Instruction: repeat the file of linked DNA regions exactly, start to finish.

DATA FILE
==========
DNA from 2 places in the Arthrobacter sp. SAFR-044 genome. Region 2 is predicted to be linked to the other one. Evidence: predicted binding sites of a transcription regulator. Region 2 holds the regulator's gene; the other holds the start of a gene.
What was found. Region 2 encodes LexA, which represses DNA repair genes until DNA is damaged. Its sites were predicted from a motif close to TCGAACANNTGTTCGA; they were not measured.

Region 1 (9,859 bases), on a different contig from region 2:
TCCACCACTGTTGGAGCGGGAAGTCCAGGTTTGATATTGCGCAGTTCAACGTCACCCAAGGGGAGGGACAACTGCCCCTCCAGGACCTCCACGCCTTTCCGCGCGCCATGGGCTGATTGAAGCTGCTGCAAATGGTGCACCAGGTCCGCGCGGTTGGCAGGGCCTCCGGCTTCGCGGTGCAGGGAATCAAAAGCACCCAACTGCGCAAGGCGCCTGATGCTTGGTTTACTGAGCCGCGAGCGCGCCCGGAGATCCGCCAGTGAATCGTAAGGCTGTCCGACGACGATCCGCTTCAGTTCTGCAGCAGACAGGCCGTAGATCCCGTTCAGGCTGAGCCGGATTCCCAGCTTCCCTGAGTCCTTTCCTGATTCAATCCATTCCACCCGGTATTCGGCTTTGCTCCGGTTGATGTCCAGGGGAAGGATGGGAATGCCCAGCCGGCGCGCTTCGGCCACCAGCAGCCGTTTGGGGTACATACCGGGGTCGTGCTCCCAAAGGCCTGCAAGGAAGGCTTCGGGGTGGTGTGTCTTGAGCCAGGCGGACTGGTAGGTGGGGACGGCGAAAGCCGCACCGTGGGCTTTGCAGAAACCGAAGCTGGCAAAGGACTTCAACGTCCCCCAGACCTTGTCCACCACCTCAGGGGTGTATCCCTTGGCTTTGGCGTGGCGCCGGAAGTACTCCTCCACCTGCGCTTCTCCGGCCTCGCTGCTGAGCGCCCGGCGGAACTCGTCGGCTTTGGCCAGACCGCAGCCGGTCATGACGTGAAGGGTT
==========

DNA from 2 places in the Arthrobacter sp. SAFR-044 genome. Region 2 is predicted to be linked to the other one. Evidence: predicted binding sites of a transcription regulator. Region 2 holds the regulator's gene; the other holds the start of a gene.
What was found. Region 2 encodes LexA, which represses DNA repair genes until DNA is damaged. Its sites were predicted from a motif close to TCGAACANNTGTTCGA; they were not measured.

Region 1 (9,859 bases), on a different contig from region 2:
TCCACCACTGTTGGAGCGGGAAGTCCAGGTTTGATATTGCGCAGTTCAACGTCACCCAAGGGGAGGGACAACTGCCCCTCCAGGACCTCCACGCCTTTCCGCGCGCCATGGGCTGATTGAAGCTGCTGCAAATGGTGCACCAGGTCCGCGCGGTTGGCAGGGCCTCCGGCTTCGCGGTGCAGGGAATCAAAAGCACCCAACTGCGCAAGGCGCCTGATGCTTGGTTTACTGAGCCGCGAGCGCGCCCGGAGATCCGCCAGTGAATCGTAAGGCTGTCCGACGACGATCCGCTTCAGTTCTGCAGCAGACAGGCCGTAGATCCCGTTCAGGCTGAGCCGGATTCCCAGCTTCCCTGAGTCCTTTCCTGATTCAATCCATTCCACCCGGTATTCGGCTTTGCTCCGGTTGATGTCCAGGGGAAGGATGGGAATGCCCAGCCGGCGCGCTTCGGCCACCAGCAGCCGTTTGGGGTACATACCGGGGTCGTGCTCCCAAAGGCCTGCAAGGAAGGCTTCGGGGTGGTGTGTCTTGAGCCAGGCGGACTGGTAGGTGGGGACGGCGAAAGCCGCACCGTGGGCTTTGCAGAAACCGAAGCTGGCAAAGGACTTCAACGTCCCCCAGACCTTGTCCACCACCTCAGGGGTGTATCCCTTGGCTTTGGCGTGGCGCCGGAAGTACTCCTCCACCTGCGCTTCTCCGGCCTCGCTGCTGAGCGCCCGGCGGAACTCGTCGGCTTTGGCCAGACCGCAGCCGGTCATGACGTGAAGGGTT